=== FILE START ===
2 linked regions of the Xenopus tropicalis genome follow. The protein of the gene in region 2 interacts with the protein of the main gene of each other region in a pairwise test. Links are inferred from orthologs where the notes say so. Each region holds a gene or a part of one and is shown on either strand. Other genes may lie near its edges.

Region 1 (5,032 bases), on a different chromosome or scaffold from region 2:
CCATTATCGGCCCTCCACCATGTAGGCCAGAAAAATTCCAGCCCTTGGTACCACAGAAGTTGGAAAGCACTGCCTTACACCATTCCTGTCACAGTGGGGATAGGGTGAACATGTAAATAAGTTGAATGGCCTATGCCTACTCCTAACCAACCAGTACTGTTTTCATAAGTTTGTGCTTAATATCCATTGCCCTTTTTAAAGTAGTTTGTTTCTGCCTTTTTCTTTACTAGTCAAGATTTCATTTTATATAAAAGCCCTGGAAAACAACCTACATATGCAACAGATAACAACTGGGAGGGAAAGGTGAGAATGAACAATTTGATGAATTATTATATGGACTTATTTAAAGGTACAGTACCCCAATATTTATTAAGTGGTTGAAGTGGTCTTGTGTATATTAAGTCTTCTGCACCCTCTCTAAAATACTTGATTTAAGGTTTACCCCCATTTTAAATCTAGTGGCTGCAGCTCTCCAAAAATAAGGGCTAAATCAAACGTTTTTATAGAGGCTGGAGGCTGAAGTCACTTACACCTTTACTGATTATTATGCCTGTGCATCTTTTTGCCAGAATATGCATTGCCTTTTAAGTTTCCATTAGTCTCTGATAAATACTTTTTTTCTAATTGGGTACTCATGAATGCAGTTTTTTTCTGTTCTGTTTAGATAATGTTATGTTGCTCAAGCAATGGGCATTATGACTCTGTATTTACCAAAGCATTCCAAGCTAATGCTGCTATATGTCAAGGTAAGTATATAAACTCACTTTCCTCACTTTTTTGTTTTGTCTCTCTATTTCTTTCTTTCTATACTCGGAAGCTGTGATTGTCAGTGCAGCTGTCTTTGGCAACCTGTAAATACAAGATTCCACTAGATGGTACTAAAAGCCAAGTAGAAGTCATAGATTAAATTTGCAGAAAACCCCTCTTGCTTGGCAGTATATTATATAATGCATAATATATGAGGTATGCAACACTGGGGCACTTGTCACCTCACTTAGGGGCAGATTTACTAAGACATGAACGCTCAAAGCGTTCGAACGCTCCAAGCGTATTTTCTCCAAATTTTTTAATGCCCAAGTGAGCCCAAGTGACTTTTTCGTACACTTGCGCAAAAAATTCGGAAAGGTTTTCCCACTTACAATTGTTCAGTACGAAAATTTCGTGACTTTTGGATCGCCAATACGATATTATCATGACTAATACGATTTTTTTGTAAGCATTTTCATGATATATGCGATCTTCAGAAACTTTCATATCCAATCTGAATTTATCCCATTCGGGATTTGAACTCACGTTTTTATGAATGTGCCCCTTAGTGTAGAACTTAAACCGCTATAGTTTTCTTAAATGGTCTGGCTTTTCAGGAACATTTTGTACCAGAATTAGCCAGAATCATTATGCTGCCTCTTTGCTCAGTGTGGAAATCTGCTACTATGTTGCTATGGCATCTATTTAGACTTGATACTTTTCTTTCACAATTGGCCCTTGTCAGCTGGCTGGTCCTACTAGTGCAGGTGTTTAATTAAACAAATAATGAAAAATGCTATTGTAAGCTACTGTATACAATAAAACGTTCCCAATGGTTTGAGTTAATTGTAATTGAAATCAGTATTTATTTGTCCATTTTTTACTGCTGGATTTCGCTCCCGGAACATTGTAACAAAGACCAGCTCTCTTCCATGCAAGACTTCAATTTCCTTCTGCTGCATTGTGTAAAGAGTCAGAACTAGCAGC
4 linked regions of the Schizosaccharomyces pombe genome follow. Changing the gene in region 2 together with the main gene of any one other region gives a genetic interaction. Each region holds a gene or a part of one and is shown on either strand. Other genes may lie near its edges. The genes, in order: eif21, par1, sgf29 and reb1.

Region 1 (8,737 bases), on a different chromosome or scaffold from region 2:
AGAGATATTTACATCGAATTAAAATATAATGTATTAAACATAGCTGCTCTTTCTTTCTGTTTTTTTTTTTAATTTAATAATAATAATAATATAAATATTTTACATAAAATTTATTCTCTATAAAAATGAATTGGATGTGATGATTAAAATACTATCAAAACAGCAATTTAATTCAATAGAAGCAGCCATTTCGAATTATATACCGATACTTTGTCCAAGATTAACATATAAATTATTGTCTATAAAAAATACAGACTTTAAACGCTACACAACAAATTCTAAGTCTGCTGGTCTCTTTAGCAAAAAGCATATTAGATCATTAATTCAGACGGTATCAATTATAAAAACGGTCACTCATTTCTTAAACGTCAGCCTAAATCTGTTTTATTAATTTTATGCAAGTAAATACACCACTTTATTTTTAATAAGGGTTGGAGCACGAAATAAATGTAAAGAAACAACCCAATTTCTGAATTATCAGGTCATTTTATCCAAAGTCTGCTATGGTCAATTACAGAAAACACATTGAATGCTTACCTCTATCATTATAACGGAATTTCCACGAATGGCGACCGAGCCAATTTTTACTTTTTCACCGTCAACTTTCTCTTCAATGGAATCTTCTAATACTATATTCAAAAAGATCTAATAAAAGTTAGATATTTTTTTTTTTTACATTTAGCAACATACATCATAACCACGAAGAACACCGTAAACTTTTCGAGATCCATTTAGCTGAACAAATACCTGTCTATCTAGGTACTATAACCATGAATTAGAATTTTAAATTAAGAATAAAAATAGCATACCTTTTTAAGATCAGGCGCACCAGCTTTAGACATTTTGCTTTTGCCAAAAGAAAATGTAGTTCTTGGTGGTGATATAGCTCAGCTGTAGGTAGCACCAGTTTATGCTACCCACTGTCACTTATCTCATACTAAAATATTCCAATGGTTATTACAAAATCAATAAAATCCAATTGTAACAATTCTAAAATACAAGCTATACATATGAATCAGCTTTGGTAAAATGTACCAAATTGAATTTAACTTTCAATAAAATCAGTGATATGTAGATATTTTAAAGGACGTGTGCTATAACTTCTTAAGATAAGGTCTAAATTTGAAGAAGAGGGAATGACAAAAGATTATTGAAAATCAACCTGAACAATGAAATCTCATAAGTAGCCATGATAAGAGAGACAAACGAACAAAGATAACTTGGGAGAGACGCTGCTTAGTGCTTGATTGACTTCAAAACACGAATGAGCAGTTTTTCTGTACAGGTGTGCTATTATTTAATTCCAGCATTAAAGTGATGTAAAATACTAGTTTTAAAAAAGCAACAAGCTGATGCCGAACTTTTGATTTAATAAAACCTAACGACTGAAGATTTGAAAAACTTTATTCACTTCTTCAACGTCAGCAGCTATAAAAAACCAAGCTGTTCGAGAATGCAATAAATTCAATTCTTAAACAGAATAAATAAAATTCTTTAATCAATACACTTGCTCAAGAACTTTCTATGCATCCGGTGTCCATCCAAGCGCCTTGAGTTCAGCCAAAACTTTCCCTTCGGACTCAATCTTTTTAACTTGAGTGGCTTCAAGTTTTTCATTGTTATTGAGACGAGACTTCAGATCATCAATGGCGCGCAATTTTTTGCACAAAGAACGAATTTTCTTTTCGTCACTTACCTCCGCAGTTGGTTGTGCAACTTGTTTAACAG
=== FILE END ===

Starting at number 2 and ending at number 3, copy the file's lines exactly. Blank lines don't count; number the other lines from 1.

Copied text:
Region 1 (5,032 bases), on a different chromosome or scaffold from region 2:
CCATTATCGGCCCTCCACCATGTAGGCCAGAAAAATTCCAGCCCTTGGTACCACAGAAGTTGGAAAGCACTGCCTTACACCATTCCTGTCACAGTGGGGATAGGGTGAACATGTAAATAAGTTGAATGGCCTATGCCTACTCCTAACCAACCAGTACTGTTTTCATAAGTTTGTGCTTAATATCCATTGCCCTTTTTAAAGTAGTTTGTTTCTGCCTTTTTCTTTACTAGTCAAGATTTCATTTTATATAAAAGCCCTGGAAAACAACCTACATATGCAACAGATAACAACTGGGAGGGAAAGGTGAGAATGAACAATTTGATGAATTATTATATGGACTTATTTAAAGGTACAGTACCCCAATATTTATTAAGTGGTTGAAGTGGTCTTGTGTATATTAAGTCTTCTGCACCCTCTCTAAAATACTTGATTTAAGGTTTACCCCCATTTTAAATCTAGTGGCTGCAGCTCTCCAAAAATAAGGGCTAAATCAAACGTTTTTATAGAGGCTGGAGGCTGAAGTCACTTACACCTTTACTGATTATTATGCCTGTGCATCTTTTTGCCAGAATATGCATTGCCTTTTAAGTTTCCATTAGTCTCTGATAAATACTTTTTTTCTAATTGGGTACTCATGAATGCAGTTTTTTTCTGTTCTGTTTAGATAATGTTATGTTGCTCAAGCAATGGGCATTATGACTCTGTATTTACCAAAGCATTCCAAGCTAATGCTGCTATATGTCAAGGTAAGTATATAAACTCACTTTCCTCACTTTTTTGTTTTGTCTCTCTATTTCTTTCTTTCTATACTCGGAAGCTGTGATTGTCAGTGCAGCTGTCTTTGGCAACCTGTAAATACAAGATTCCACTAGATGGTACTAAAAGCCAAGTAGAAGTCATAGATTAAATTTGCAGAAAACCCCTCTTGCTTGGCAGTATATTATATAATGCATAATATATGAGGTATGCAACACTGGGGCACTTGTCACCTCACTTAGGGGCAGATTTACTAAGACATGAACGCTCAAAGCGTTCGAACGCTCCAAGCGTATTTTCTCCAAATTTTTTAATGCCCAAGTGAGCCCAAGTGACTTTTTCGTACACTTGCGCAAAAAATTCGGAAAGGTTTTCCCACTTACAATTGTTCAGTACGAAAATTTCGTGACTTTTGGATCGCCAATACGATATTATCATGACTAATACGATTTTTTTGTAAGCATTTTCATGATATATGCGATCTTCAGAAACTTTCATATCCAATCTGAATTTATCCCATTCGGGATTTGAACTCACGTTTTTATGAATGTGCCCCTTAGTGTAGAACTTAAACCGCTATAGTTTTCTTAAATGGTCTGGCTTTTCAGGAACATTTTGTACCAGAATTAGCCAGAATCATTATGCTGCCTCTTTGCTCAGTGTGGAAATCTGCTACTATGTTGCTATGGCATCTATTTAGACTTGATACTTTTCTTTCACAATTGGCCCTTGTCAGCTGGCTGGTCCTACTAGTGCAGGTGTTTAATTAAACAAATAATGAAAAATGCTATTGTAAGCTACTGTATACAATAAAACGTTCCCAATGGTTTGAGTTAATTGTAATTGAAATCAGTATTTATTTGTCCATTTTTTACTGCTGGATTTCGCTCCCGGAACATTGTAACAAAGACCAGCTCTCTTCCATGCAAGACTTCAATTTCCTTCTGCTGCATTGTGTAAAGAGTCAGAACTAGCAGC